Why U.S. Repeal of the Oil Export Ban Is Too Late to Matter

Measure finally gets through Congress, but plunging crude prices and the narrowing spread between WTI and Brent blunt its impact.


Luke Sharrett

Politics may be the art of the possible, as Bismarck once put it. But when it comes to Washington, what’s possible is rarely timely.

Congress on Friday voted to repeal a 40-year-old ban on exports of U.S. crude oil. The measure is something oil producers have been seeking for several years because of increasing shale oil production. But the new legislation appears to be too late to make a difference. Thanks to the collapse in oil prices over the past 18 months and the supply glut on world markets, there’s no significant foreign demand for American crude.

The congressional move is similar to President Barack Obama’s decision to reject the Keystone XL pipeline six weeks ago. That move came after years of bitter partisan debate, but it too had little practical effect: The collapse of crude prices and the development of alternative pipelines had made Keystone uneconomic.

The U.S. imposed the export ban in response to the oil shocks of the 1970s, which made energy independence a national security objective. In recent years hydraulic fracturing, or fracking, has gone a long way toward meeting that objective by boosting domestic production and reducing crude imports. A surge in fracking production from North Dakota, Texas and other areas has stretched the capacity of the nation’s pipelines and storage tanks and given refiners new leverage in purchasing negotiations with producers. American oil became cheaper to buy than global equivalents, with the gap between West Texas Intermediate crude, the North American benchmark, and Brent crude, the global standard, reaching a record high of $27.88 in October 2011.

Pressure on Washington from oil producers failed to lift the ban, so investors stepped in. Railroads began carrying some of the load, new pipelines were built, and existing ones repurposed. With each new bit of infrastructure and adaptation, the gap between the two benchmark oils narrowed, notes Jeff Bellman, an energy research analyst at TIAA-CREF Asset Management. This is why the congressional action — part of a $1.1 trillion year-end budget bill that President Obama has signed — is seen as too little too late.

“The impact today will be less than if this had taken place in 2010,” says David Livingston, an associate in the Carnegie Endowment for International Peace’s Energy and Climate Program. “Over the past four years, the industry has successfully adapted around the crude export restrictions.” Saudi Arabia’s energy policy has also made the export ban, and its repeal, largely irrelevant. The kingdom, the world’s largest oil exporter, used to play a swing role, adjusting its production to keep global oil supply and demand in balance. But in response to the rise of fracking, the Saudis over the past year have opened their taps and chased market share instead. As a result, the world is awash in oil, the costs of both Brent and WTI have dropped, and the gap between the two benchmarks has dwindled to just $2.16 a barrel on Friday. The gap needs to be more than $3 to make U.S. oil competitive in global markets, because that’s how much it costs to ship a barrel of U.S. crude to distribution centers like Rotterdam and Singapore, says Bellman. “With all else being equal, transportation costs are going to be the constraining factor,” he explains.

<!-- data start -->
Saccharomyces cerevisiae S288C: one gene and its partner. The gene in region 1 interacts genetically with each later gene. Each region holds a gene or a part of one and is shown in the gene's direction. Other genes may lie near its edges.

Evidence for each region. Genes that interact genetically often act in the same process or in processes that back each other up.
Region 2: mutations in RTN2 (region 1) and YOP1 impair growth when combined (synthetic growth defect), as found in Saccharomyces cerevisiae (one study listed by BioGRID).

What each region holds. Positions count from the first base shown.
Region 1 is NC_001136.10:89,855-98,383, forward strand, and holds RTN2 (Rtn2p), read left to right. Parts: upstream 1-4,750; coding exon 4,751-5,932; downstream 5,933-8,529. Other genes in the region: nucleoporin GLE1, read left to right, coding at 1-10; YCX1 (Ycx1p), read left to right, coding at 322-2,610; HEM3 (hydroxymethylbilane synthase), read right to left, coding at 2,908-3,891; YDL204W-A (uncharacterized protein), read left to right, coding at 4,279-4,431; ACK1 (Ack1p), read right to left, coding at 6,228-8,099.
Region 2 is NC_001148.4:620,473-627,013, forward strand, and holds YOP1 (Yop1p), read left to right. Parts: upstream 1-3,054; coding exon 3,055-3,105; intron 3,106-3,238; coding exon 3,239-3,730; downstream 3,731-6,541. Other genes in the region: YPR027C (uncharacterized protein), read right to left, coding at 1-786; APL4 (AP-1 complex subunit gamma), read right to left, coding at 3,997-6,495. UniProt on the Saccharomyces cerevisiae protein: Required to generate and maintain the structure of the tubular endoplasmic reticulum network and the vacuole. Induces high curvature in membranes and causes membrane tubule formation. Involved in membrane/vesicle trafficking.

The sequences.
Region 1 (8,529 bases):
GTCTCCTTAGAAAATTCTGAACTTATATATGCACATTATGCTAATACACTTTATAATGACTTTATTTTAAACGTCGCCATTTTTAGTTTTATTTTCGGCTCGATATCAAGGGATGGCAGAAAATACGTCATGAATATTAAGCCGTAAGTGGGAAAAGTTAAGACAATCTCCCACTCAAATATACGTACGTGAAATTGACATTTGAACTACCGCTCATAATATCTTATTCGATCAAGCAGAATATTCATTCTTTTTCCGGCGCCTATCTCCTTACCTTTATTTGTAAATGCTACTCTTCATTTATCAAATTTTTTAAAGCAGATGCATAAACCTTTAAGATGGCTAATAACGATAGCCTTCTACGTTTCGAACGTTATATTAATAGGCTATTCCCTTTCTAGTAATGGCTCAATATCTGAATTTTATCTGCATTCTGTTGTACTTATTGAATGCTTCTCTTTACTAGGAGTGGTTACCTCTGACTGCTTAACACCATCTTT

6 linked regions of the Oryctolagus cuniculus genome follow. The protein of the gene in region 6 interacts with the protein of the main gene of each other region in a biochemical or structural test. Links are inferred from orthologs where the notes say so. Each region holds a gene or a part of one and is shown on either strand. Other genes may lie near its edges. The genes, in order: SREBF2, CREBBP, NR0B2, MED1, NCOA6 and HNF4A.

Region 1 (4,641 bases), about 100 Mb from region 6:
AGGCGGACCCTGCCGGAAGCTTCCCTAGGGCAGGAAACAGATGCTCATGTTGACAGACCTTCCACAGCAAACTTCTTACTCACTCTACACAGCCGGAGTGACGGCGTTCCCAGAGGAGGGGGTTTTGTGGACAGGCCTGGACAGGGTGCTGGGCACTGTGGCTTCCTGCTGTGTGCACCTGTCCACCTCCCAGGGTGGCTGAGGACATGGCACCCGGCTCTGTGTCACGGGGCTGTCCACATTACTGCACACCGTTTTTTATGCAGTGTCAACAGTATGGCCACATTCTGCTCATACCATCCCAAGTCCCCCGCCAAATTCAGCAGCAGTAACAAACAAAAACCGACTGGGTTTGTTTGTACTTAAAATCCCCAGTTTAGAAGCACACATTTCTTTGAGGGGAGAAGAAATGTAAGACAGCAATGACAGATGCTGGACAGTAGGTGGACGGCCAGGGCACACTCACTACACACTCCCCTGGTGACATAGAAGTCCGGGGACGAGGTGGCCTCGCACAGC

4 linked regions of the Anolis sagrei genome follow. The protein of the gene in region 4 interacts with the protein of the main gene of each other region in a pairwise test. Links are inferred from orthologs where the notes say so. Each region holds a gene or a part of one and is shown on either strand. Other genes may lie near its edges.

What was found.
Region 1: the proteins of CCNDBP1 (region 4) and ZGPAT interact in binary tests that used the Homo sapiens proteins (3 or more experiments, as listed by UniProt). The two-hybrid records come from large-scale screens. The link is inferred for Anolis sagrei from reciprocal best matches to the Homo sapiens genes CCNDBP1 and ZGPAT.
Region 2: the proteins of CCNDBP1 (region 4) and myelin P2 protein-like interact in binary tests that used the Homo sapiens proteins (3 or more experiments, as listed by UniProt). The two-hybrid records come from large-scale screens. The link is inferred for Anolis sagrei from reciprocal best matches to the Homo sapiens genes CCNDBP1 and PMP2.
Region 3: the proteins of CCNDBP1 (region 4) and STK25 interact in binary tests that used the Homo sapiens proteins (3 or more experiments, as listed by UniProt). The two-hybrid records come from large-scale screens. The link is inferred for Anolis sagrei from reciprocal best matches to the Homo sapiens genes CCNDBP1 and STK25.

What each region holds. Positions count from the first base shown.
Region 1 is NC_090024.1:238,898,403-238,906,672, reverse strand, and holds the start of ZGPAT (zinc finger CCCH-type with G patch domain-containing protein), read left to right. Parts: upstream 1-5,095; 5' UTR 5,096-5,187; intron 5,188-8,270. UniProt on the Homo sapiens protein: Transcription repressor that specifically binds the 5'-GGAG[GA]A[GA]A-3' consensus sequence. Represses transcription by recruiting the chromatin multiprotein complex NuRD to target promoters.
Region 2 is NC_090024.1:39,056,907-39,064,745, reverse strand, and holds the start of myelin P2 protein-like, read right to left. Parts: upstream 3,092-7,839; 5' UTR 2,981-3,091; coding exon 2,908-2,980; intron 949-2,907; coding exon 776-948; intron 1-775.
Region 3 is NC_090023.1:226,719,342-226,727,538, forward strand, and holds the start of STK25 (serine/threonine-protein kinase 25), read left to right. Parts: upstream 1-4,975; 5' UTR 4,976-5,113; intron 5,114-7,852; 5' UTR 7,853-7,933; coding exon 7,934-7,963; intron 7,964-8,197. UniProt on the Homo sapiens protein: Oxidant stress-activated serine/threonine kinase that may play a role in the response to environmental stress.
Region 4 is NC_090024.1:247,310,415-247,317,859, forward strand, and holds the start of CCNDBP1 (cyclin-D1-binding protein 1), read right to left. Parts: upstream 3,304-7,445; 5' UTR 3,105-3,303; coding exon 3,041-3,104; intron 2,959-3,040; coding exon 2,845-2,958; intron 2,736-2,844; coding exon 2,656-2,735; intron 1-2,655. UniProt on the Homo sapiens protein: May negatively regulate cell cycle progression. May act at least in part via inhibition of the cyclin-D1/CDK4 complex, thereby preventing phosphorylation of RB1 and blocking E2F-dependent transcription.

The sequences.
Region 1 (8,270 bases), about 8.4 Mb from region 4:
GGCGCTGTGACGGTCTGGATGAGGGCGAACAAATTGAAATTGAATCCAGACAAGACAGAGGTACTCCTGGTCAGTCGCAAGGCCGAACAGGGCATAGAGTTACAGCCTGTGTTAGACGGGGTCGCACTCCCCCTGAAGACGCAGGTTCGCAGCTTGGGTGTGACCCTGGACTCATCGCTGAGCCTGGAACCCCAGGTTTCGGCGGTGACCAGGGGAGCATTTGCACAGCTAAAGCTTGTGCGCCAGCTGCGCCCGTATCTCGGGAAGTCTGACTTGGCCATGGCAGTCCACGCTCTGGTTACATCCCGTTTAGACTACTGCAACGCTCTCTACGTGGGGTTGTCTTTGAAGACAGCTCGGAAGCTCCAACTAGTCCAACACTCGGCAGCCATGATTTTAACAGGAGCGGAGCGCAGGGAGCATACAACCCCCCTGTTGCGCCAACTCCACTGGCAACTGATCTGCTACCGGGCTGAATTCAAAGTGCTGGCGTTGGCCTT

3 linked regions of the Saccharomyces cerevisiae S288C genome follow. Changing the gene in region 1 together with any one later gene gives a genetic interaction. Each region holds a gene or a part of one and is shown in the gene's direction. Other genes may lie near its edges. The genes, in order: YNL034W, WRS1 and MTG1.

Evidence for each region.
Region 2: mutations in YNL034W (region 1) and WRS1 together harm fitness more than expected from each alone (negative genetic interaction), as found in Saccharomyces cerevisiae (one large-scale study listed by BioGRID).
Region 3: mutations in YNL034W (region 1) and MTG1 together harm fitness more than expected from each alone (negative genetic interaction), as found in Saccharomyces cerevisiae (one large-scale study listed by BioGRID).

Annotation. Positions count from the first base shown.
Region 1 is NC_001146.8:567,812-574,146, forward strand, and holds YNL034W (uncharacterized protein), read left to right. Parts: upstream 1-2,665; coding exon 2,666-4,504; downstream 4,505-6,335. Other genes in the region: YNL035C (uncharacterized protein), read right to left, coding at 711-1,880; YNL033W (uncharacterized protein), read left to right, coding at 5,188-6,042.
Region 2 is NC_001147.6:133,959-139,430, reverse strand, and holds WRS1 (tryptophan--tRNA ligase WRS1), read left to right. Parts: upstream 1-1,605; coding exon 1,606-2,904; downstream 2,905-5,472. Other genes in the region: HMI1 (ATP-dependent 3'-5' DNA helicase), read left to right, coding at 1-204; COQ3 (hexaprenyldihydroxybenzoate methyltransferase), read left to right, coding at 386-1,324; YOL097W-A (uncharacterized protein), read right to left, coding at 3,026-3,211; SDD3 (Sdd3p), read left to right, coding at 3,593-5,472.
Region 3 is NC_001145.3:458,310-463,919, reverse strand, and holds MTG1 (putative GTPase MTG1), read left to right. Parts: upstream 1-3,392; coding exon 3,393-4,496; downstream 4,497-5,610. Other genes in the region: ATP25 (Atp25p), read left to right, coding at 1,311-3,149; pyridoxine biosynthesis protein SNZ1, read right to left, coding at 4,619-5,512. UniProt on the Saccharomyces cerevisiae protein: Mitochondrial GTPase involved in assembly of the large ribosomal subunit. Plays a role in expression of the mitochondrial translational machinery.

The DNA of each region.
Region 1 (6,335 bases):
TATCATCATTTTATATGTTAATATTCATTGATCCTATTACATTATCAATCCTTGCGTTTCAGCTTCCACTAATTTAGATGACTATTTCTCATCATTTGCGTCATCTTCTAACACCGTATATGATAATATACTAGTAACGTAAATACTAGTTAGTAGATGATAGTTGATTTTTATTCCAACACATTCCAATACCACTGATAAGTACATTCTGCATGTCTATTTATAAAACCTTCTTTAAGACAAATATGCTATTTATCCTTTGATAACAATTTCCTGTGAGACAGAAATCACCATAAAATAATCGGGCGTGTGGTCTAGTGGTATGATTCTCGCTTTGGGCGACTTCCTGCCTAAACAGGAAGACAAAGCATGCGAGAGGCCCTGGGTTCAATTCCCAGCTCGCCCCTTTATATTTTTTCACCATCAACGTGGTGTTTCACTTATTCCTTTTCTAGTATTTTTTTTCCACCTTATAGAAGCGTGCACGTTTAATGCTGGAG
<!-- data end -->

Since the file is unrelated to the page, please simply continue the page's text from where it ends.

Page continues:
Because the export ban was one of the main reasons for the price spread to begin with, there is now one less reason to expect the spread to reopen. Furthermore, falling U.S. supplies should ease the domestic glut. Data from the U.S. Energy Information Administration show that U.S. oil production has declined 4.5 percent from the recent peak in June, to 9.176 million barrels a day in the week ended December 11. The tally of active drilling rigs has dropped off to a much greater extent, indicating that further drops in production are coming. According to a weekly survey by the drilling company Baker Hughes, there were 709 active rigs in the U.S. as of December 11, down 62.5 percent from a year earlier.

So although the fall of the export ban won’t likely help the producers that have wanted it for years — at least until oil market fundamentals change — there could still be a few beneficiaries. Support for ending the ban came from Republicans; in exchange, Democrats sought and won an extension for existing tax breaks for renewable energy projects. The budget bill also may offer a specific tax deduction for some smaller refineries as well, said Curtis Beaulieu, a legislative and regulatory lawyer for Washington’s Bracewell & Giuliani. “The new tax structure is generally more favorable for owners of refineries who get most of their income outside the energy sector, because the way the deduction is calculated allows them to write off a greater share of the cost of shipping crude to their refineries,” he says. One example would be Delta Air Lines, which bought a small refinery outside Philadelphia in 2012.

Now that exports are legal, if not commercially viable, that could also help some producers looking to stay afloat with bank loans to refinance those debts. Some may be able to convince creditors that they will be able to recover faster when exports make sense. “That could be a lifeline, but will be a case-by-case, rather than industry-wide, phenomenon,” says Livingston.